Talking with our Children about Trayvon Martin
A friend over at the Creating a Family Facebook Support Group gently chastised me (actually all of us white adoptive parents) for our silence on the Trayvon Martin shooting. She’s right, I have been relatively silent, other than clicking the “like” button. As I pondered why, I had to fight becoming defensive. I was out of the country when the story broke; I was just getting up to speed, etc. But once I put my defensiveness aside, I had to acknowledge the other truth: I didn’t know what to say, and wasn’t sure my input as a white woman would be welcome. I still don’t know what to say, but maybe it’s more important for all of us—white, black, and every shade of brown in between—to enter into the discussion. And given the prevalence of transracial adoption (white parents adopting children of color), there are more and more of us to speak.
The facts are still coming in about what happened that night between 29 year old George Zimmerman and 17 year old Trayvon Martin. I do NOT want to live in a country that prosecutes by media or mob, but from what little we do know, it seems pretty clear that the whole tragic event began when Zimmerman started following Martin because he looked like he didn’t belong in that neighborhood. The media reports that Zimmerman said Martin looked out of place because he was wearing a hoodie, but since hoodies are almost the universal uniform of all teen males (along with saggy fraying pants puddling around untied shoes), it’s hard to imagine that Zimmerman didn’t routinely see a hoodie-clad youth walking the neighborhood. It begs the suspicion that it was the color of Trayvon’s face under that hoodie that made him suspicious, and regardless of what else happened after Zimmerman started following Trayvon, this fact is troubling enough.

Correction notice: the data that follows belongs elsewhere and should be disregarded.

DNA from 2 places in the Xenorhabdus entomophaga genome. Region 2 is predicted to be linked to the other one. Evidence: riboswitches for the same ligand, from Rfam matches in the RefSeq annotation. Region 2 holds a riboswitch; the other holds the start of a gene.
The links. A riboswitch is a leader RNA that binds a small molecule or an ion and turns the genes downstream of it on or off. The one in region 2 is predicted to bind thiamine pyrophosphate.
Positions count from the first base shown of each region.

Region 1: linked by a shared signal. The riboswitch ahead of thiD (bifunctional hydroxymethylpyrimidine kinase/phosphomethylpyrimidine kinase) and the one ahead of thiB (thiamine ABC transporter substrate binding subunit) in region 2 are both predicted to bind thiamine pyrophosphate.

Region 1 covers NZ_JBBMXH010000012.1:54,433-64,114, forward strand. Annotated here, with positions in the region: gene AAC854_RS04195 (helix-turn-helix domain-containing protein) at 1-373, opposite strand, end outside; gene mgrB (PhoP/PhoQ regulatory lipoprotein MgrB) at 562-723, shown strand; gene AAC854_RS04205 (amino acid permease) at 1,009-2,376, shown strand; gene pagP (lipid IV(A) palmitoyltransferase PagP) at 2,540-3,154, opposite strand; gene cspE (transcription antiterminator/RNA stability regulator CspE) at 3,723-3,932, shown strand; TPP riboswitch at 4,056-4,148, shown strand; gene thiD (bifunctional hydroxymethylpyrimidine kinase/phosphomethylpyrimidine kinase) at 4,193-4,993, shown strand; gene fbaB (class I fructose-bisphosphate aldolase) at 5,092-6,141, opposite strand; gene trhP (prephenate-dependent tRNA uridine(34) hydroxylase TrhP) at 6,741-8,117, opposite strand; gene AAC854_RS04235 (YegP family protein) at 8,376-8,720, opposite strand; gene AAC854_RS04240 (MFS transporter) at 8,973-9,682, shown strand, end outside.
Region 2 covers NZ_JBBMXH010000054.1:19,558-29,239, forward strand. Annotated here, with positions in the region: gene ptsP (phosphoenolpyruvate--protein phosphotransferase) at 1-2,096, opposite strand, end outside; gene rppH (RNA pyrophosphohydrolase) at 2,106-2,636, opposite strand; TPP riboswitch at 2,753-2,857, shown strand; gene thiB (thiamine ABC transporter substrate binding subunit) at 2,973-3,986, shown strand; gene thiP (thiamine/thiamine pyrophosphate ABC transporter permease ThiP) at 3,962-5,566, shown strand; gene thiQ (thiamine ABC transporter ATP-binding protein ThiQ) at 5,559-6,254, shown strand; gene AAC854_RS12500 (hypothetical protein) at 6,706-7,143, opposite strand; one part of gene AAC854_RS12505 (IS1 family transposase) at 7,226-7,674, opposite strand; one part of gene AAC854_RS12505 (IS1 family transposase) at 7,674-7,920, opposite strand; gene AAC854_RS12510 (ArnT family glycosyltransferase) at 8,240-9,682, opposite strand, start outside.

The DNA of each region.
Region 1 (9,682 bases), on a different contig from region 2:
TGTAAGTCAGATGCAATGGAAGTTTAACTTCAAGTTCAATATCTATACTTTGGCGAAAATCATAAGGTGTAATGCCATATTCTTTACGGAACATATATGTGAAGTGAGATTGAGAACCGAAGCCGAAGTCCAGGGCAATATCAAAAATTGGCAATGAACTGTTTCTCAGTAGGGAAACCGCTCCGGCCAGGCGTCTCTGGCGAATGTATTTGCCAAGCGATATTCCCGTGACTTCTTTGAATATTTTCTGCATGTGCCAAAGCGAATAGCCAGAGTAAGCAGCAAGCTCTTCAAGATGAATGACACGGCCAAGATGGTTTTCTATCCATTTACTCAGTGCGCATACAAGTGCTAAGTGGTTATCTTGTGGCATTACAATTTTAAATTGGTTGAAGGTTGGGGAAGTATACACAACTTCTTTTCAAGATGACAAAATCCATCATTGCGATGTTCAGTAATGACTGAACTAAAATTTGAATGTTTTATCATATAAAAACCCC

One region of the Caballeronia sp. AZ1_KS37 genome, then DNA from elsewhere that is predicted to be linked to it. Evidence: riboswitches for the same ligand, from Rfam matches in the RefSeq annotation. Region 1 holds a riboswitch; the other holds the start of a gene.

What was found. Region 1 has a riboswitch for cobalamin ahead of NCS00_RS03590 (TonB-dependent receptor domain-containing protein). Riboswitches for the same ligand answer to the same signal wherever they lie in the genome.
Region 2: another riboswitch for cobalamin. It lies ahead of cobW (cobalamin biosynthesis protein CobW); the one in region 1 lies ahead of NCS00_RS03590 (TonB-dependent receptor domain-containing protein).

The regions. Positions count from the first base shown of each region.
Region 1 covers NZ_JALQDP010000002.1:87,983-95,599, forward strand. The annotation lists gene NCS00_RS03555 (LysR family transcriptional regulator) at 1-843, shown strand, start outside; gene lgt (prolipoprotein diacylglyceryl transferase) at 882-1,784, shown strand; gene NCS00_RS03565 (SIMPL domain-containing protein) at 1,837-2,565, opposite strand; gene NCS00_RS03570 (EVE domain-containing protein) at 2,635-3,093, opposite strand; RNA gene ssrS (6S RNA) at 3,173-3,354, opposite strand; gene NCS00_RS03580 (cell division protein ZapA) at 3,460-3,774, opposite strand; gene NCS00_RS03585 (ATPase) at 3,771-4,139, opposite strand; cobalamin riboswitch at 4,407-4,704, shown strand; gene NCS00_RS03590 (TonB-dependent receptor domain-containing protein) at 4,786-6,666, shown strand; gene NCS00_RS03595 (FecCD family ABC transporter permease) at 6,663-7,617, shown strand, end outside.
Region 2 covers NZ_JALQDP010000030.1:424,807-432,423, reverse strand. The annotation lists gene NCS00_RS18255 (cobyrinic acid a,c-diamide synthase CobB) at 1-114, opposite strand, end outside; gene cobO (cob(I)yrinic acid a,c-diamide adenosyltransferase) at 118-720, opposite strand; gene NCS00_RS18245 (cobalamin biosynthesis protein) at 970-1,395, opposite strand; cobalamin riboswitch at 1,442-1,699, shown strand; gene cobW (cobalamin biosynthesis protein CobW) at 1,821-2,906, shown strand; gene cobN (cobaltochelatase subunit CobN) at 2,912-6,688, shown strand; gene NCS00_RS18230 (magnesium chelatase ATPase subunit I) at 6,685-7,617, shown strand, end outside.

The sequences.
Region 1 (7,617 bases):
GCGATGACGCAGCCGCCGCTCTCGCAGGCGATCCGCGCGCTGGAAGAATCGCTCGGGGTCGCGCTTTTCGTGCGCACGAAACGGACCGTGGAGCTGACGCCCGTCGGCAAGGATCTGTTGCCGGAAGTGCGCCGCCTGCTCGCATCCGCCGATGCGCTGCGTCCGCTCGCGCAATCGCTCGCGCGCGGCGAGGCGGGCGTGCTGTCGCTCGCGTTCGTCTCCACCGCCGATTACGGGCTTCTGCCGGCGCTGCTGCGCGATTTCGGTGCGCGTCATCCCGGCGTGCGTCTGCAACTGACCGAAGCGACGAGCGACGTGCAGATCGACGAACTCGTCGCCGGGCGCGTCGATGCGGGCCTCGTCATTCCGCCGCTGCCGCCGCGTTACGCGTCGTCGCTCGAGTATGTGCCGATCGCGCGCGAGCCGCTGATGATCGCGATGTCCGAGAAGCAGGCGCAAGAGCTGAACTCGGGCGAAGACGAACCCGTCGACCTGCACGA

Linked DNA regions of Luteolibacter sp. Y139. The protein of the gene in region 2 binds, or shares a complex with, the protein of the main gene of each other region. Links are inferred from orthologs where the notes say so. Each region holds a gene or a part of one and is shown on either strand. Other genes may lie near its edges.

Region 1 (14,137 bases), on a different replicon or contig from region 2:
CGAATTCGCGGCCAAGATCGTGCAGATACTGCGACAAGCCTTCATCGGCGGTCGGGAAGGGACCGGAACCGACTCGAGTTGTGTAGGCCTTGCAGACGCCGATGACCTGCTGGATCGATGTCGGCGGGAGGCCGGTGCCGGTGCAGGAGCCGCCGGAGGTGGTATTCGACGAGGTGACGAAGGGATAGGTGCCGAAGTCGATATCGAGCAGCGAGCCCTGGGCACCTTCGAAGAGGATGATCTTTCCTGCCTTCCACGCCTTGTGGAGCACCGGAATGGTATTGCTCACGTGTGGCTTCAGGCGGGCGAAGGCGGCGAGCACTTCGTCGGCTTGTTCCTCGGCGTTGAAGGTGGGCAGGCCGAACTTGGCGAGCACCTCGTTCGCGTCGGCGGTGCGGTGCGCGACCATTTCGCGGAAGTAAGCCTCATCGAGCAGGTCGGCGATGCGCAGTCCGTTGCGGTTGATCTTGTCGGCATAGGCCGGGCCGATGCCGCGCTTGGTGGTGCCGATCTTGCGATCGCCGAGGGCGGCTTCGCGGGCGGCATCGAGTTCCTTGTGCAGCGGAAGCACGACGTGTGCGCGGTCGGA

When President Obama said “If I had a son, he would look like Trayvon”, he could be speaking for many of us. In fact, many of us, black and white parents alike, could say, “I have a son that looks almost exactly like Trayvon”, complete with hoodie, baggy pants, mischievous smile, and kind eyes. How do we protect our boys from looking out of place, when we still live in a painfully racially divided world? How do we prepare them to handle other’s suspicion? And for those boys raised by white parents, how do we explain to them that the “white privilege” that they absorbed from us may not stand them in good stead when interacting with the rest of the world?